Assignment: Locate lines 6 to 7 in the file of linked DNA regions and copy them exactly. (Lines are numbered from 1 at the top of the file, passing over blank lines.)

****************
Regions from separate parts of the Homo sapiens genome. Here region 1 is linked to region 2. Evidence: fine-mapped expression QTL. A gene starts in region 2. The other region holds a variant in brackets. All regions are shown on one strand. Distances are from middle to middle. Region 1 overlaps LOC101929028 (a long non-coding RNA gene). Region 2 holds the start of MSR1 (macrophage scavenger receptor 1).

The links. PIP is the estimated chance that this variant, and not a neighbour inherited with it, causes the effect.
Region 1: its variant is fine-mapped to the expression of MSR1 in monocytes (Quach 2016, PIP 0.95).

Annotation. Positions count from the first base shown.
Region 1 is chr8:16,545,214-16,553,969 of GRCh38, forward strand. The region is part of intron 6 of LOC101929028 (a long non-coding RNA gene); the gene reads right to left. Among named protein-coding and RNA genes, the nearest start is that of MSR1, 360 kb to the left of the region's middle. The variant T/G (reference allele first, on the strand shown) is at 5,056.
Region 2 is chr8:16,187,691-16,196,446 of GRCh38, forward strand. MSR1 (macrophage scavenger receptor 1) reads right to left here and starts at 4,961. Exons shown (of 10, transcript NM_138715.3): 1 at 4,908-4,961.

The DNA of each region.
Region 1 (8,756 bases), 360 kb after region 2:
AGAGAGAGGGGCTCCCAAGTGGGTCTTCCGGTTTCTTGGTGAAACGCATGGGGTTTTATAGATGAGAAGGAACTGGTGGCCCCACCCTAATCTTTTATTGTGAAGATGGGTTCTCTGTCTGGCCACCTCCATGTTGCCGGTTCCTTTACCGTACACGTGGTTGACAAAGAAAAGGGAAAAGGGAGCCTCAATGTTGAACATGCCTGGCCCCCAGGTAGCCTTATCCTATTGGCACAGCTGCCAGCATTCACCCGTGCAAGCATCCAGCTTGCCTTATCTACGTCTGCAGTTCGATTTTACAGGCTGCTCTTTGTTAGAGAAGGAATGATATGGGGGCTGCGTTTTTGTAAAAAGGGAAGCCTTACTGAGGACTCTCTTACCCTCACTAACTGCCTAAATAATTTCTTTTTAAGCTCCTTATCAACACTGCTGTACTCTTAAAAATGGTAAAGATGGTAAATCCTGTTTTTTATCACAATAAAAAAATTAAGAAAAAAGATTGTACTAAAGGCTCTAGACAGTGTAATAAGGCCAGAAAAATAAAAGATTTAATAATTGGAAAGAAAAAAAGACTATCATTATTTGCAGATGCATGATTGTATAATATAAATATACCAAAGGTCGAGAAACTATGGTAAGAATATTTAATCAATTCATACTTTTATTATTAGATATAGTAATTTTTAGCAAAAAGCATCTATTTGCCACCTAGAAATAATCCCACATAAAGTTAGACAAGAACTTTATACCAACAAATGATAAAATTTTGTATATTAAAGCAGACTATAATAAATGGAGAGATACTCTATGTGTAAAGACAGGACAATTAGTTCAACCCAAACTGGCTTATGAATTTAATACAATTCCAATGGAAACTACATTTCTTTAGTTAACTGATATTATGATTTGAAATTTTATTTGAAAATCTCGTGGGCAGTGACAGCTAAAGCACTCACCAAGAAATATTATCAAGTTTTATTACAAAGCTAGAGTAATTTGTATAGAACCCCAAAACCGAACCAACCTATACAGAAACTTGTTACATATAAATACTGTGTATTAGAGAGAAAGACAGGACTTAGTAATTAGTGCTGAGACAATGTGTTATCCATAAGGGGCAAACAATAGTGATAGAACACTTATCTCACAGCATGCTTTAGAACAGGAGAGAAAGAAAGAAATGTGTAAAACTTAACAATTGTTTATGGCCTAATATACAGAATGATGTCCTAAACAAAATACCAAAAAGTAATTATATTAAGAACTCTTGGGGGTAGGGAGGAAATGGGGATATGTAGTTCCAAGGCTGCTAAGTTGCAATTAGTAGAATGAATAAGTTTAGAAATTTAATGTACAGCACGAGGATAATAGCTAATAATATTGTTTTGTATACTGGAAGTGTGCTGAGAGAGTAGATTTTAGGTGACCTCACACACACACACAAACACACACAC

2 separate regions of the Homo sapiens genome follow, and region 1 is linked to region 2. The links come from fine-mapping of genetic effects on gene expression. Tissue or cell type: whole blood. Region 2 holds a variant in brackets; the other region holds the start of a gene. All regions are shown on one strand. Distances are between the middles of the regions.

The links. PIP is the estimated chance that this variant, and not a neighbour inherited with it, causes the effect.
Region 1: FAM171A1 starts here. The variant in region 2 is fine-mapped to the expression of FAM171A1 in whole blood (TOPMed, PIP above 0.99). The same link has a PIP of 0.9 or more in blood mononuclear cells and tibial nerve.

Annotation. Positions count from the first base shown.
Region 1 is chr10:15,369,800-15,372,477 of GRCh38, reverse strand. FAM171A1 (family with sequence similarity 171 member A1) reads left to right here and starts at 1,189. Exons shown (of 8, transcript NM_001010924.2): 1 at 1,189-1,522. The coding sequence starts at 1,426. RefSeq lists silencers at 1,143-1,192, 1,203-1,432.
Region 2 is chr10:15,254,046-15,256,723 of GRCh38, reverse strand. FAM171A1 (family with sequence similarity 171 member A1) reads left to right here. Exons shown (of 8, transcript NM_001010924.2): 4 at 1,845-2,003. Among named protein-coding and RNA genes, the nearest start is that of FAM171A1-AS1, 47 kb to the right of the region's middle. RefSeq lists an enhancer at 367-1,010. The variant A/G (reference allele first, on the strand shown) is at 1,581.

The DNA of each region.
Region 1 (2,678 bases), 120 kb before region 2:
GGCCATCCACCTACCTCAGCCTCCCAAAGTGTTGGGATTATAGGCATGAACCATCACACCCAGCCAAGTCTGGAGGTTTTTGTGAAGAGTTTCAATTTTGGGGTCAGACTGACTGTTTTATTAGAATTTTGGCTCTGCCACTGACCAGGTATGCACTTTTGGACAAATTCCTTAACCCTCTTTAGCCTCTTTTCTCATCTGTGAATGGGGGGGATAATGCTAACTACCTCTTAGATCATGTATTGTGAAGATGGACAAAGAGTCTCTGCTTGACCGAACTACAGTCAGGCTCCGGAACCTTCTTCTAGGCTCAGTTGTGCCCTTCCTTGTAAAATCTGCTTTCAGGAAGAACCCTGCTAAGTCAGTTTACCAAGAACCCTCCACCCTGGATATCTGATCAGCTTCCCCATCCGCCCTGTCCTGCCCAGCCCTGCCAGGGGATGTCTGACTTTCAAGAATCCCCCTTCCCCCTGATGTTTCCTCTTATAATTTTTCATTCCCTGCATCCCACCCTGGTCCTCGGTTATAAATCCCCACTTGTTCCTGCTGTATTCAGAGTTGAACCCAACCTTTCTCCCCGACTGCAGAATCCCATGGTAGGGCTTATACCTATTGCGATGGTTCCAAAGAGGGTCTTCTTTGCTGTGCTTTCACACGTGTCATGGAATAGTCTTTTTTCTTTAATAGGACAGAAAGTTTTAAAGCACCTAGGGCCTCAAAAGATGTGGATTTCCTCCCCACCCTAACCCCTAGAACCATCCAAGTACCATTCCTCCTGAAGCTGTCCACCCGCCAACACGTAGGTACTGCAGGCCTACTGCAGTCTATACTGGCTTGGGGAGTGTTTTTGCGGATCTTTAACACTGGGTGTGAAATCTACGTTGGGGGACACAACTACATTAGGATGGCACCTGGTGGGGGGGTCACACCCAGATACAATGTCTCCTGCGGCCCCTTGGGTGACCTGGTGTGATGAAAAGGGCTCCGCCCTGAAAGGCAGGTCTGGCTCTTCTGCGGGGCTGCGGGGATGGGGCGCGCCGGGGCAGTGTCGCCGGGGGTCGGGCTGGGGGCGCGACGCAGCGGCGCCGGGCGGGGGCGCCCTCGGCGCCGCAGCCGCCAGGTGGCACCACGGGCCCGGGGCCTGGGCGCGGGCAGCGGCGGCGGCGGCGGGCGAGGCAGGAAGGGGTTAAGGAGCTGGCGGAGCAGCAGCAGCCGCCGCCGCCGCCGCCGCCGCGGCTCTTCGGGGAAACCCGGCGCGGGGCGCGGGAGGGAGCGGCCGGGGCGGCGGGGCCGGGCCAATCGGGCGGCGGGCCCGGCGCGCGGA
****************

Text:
Region 2 is chr8:16,187,691-16,196,446 of GRCh38, forward strand. MSR1 (macrophage scavenger receptor 1) reads right to left here and starts at 4,961. Exons shown (of 10, transcript NM_138715.3): 1 at 4,908-4,961.

The DNA of each region.